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Geometry and test description

The geometry chosen for the validation of high lift prediction is the NASA Trapezoidal Wing geometry available in public domain. The trap wing (shown in geometry image) is a three element, high lift landing configuration with a slat deflection angle of 30 degrees and flap deflection angle of 25 degrees. Two more configurations, one with the flap at 20 degree deflection and another including flap brackets under the wing, will be simulated at a later stage. The three element wing consists of full span slat and flap, with a mean aerodynamic chord of 39.634 inches, aspect ratio of 4.561 and a semi-span of 85 inches.

The experiments on the trap wing were conducted in the 14x22 foot Subsonic Wind Tunnel at NASA Langley Research Center. The tests involved a semi-span model at a Reynolds number of 4.3 million, Mach No. of 0.2 and under free transition (i.e. no tripping mechanisms for transition). Pressure measurements were taken at over 700 surface locations but for the purpose of validating the numerical results, pressure coefficients at span-wise pressure tap rows (see pressure tap images) were given. A detailed summary of the experiments can be found on the H iLiftPW-1 website (www.hiliftpw.larc.nasa.gov [2]).

Computational mesh

The computational mesh was generated using the automatic meshing capability of STAR-CCM+ and the computational domain was discretized using polyhedral volume cells. Three grids of varying sizes referred to as coarse, medium and fine (see mesh images), were generated for a grid convergence study. Grid convergence was studied at the angles of attack, 13 and 28 degrees, as per the workshop guidelines. Grid sizes were 10 million, 22 million and 34 million. To accurately capture the flow in the boundary layer, a prism layer mesh consisting of hexahedral cells was created around the wing, with 25 layers of cells on the top, bottom and leading edge of the wing. The number of prism layers was reduced in areas like trailing edge and coves, where the boundary layer is not prominent. The coarse mesh solution was used to identify areas of flow where mesh refinement is required and the in-built 3D CAD Modeler of STAR-CCM+ was used to generate 3 dimensional objects of arbitrary shapes in these areas for refinement purposes. The Volumetric Refinement feature of STAR-CCM+ allows for specifying mesh sizes within the control volumes created in 3D CAD Modeler.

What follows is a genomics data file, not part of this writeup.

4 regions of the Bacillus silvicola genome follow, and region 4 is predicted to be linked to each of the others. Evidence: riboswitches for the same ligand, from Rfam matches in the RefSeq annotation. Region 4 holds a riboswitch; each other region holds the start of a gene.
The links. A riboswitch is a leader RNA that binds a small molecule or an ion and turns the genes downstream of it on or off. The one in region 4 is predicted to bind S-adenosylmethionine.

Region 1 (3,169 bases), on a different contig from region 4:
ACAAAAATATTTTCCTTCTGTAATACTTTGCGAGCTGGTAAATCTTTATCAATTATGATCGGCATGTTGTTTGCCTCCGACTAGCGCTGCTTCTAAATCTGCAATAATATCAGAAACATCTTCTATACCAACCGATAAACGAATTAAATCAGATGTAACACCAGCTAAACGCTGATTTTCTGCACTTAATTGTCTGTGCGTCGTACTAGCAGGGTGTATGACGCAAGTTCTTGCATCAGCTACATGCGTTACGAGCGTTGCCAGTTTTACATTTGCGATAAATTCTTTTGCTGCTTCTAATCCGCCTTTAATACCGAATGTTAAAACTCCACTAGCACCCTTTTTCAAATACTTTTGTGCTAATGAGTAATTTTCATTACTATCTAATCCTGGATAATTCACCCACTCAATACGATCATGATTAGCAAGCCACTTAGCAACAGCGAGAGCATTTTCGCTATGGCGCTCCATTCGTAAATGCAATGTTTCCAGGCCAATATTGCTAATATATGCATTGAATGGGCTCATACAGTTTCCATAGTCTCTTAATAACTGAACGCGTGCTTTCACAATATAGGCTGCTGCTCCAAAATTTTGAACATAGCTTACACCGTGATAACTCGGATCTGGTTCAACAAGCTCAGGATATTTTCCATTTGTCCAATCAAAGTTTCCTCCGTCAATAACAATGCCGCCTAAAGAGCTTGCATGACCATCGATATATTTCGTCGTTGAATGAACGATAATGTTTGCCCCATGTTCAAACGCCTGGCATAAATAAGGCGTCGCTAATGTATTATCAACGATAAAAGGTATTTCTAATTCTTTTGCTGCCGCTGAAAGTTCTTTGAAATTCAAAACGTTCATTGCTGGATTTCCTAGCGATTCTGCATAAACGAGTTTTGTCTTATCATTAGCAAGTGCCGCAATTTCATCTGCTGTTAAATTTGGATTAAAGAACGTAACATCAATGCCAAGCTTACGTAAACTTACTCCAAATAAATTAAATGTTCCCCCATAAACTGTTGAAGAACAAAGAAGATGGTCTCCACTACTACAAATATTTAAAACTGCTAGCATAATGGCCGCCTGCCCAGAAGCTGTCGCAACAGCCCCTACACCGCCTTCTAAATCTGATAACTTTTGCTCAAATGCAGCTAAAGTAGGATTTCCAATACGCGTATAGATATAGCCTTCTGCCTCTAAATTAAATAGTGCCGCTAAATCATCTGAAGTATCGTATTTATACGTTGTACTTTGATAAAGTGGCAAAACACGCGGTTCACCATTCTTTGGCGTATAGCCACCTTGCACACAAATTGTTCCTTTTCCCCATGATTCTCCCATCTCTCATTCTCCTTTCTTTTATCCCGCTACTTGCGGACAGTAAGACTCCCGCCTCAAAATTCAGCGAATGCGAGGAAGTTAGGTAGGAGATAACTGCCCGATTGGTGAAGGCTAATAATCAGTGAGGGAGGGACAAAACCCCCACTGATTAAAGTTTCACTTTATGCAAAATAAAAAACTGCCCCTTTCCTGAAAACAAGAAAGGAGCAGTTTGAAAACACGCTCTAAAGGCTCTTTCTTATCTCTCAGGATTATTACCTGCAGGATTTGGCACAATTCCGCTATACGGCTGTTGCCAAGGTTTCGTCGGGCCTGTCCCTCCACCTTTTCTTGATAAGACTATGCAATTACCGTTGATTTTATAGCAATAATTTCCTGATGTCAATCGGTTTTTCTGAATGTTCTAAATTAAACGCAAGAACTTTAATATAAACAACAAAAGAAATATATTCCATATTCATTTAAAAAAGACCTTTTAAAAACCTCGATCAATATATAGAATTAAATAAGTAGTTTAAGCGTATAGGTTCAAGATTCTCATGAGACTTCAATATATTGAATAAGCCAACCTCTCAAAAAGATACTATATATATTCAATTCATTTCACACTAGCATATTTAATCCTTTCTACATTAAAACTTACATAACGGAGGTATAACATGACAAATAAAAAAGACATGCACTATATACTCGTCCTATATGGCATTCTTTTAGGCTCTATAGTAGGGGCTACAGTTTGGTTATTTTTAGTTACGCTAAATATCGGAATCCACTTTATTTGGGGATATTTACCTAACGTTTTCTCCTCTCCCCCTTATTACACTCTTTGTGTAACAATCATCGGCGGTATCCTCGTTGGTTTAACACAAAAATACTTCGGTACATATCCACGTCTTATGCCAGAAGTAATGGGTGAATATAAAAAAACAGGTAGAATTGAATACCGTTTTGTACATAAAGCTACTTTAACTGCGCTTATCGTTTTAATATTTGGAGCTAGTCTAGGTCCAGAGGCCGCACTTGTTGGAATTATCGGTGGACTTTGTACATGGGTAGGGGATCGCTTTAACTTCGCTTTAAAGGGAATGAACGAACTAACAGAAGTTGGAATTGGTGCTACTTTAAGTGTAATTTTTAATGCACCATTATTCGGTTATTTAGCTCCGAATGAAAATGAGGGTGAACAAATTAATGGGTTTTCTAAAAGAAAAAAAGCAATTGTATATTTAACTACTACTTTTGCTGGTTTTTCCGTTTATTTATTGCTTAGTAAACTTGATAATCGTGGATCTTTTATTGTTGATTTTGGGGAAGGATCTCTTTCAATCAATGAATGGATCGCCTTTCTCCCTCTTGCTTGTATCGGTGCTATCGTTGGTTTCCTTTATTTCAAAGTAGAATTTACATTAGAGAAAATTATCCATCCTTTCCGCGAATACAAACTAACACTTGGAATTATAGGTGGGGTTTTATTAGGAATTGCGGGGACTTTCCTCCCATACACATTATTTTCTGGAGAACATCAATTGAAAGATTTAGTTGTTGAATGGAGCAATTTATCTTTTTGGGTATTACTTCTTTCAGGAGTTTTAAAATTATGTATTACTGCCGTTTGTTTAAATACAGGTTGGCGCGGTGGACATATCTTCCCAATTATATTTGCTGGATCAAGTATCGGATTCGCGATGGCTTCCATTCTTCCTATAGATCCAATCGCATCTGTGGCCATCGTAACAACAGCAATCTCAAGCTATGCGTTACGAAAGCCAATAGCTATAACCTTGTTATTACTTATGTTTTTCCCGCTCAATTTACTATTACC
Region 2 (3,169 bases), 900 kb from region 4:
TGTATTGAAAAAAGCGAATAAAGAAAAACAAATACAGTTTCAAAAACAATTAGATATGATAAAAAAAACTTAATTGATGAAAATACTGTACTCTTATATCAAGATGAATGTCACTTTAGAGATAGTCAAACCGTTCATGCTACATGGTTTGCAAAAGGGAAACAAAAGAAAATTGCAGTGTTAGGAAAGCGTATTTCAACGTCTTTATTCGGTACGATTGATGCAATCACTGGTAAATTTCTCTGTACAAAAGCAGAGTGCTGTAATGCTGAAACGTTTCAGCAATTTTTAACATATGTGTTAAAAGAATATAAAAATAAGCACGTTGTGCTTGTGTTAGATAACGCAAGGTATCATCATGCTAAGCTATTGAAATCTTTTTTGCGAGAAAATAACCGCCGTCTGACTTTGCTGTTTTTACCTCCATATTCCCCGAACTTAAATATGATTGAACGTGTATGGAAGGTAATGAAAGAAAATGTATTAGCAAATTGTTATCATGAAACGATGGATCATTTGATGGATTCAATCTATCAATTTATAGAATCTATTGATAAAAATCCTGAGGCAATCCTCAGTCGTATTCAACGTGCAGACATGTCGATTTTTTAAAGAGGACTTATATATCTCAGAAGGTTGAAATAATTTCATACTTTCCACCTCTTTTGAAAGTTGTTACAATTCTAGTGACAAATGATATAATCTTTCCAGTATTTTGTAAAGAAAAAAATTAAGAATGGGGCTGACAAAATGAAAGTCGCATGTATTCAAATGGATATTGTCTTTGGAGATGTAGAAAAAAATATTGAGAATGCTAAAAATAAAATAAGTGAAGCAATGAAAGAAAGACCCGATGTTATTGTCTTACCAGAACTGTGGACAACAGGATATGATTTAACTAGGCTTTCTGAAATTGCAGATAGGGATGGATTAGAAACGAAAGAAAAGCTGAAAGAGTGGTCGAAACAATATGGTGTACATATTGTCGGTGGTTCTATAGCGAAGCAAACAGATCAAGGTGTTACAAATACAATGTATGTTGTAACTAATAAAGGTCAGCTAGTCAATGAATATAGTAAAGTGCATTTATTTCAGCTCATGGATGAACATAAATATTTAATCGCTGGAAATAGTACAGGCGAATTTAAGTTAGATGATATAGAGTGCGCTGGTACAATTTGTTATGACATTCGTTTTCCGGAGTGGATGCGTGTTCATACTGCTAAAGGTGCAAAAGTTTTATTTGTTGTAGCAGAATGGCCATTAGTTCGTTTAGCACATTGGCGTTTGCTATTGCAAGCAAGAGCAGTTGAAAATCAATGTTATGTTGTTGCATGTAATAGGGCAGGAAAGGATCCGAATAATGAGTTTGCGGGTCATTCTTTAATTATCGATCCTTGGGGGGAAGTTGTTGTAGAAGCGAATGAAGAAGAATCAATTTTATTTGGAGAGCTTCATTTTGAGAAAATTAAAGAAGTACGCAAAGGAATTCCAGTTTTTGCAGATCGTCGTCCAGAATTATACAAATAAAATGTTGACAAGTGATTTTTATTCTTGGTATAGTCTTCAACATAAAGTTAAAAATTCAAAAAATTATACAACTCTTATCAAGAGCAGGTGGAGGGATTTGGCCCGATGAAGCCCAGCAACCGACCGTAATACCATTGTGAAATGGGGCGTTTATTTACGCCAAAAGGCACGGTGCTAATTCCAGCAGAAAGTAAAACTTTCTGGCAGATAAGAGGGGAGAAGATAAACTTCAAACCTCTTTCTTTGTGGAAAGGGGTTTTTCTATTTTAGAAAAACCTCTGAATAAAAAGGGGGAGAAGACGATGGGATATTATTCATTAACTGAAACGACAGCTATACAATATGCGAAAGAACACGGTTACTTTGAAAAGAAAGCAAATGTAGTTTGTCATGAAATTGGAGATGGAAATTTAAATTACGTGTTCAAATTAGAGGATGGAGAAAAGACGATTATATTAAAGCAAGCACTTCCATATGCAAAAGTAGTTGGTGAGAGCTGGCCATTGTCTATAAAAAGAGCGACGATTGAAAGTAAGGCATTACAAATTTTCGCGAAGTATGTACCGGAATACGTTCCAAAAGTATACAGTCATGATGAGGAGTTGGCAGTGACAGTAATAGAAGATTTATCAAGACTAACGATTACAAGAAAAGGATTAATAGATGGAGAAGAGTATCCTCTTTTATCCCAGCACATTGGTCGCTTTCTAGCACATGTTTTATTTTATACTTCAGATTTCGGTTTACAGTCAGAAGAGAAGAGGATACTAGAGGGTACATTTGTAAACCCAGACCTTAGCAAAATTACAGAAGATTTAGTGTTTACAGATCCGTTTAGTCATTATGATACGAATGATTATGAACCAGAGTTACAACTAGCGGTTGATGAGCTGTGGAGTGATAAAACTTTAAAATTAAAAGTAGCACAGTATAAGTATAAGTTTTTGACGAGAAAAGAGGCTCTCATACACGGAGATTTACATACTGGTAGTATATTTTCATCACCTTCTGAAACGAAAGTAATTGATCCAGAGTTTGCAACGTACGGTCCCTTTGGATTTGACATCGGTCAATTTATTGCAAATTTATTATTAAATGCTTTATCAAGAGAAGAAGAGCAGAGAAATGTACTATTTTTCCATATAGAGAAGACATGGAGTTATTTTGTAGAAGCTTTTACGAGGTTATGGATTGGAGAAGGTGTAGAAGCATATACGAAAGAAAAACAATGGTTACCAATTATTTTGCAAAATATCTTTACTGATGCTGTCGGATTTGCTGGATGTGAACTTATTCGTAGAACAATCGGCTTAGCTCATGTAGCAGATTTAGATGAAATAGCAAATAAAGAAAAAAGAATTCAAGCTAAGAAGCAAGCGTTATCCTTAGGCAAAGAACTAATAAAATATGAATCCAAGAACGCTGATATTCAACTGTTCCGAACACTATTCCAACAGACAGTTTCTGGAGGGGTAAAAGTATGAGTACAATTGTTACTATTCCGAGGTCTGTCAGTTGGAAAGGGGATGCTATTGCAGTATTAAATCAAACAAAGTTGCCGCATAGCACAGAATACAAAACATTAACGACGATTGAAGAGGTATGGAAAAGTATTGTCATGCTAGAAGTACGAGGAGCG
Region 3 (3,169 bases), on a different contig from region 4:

Solution using STAR -CCM+ and transition modeling

The simulations were carried out using CD-adapco’s flagship software, STAR-CCM+. STAR-CCM+ is an unstructured, cell centered, finite volume, Navier Stokes solver that has been well validated for a variety of aerospace applications. The boundaries of the computational domain were modeled as a freestream boundary with a Mach No. of 0.2 and Reynolds Number of 4.3 million based on Mean Aerodynamic Chord (MAC).

All simulations were computed using the steady state, coupled flow solver with implicit integration and second order discretization. Flow turbulence was modeled